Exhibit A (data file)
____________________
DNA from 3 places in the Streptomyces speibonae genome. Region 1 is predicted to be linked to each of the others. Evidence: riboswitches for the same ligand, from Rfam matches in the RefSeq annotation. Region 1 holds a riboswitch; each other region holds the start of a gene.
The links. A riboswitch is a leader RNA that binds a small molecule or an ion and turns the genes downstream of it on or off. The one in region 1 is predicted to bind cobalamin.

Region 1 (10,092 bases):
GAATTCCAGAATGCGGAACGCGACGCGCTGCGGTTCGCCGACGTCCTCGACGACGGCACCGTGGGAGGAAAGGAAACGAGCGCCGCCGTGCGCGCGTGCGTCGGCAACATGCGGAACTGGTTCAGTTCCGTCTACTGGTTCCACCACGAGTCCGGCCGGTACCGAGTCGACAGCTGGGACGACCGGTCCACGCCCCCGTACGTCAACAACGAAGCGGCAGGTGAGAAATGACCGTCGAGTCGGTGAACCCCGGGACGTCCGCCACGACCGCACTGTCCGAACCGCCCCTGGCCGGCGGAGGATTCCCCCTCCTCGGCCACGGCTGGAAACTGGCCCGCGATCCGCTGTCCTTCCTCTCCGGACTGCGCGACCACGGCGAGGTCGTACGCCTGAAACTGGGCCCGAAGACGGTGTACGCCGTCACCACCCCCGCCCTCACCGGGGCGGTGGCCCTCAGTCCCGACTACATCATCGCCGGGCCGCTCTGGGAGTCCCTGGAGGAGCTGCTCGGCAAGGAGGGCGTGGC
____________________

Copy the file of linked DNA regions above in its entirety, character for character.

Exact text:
DNA from 3 places in the Streptomyces speibonae genome. Region 1 is predicted to be linked to each of the others. Evidence: riboswitches for the same ligand, from Rfam matches in the RefSeq annotation. Region 1 holds a riboswitch; each other region holds the start of a gene.
The links. A riboswitch is a leader RNA that binds a small molecule or an ion and turns the genes downstream of it on or off. The one in region 1 is predicted to bind cobalamin.

Region 1 (10,092 bases):
GAATTCCAGAATGCGGAACGCGACGCGCTGCGGTTCGCCGACGTCCTCGACGACGGCACCGTGGGAGGAAAGGAAACGAGCGCCGCCGTGCGCGCGTGCGTCGGCAACATGCGGAACTGGTTCAGTTCCGTCTACTGGTTCCACCACGAGTCCGGCCGGTACCGAGTCGACAGCTGGGACGACCGGTCCACGCCCCCGTACGTCAACAACGAAGCGGCAGGTGAGAAATGACCGTCGAGTCGGTGAACCCCGGGACGTCCGCCACGACCGCACTGTCCGAACCGCCCCTGGCCGGCGGAGGATTCCCCCTCCTCGGCCACGGCTGGAAACTGGCCCGCGATCCGCTGTCCTTCCTCTCCGGACTGCGCGACCACGGCGAGGTCGTACGCCTGAAACTGGGCCCGAAGACGGTGTACGCCGTCACCACCCCCGCCCTCACCGGGGCGGTGGCCCTCAGTCCCGACTACATCATCGCCGGGCCGCTCTGGGAGTCCCTGGAGGAGCTGCTCGGCAAGGAGGGCGTGGC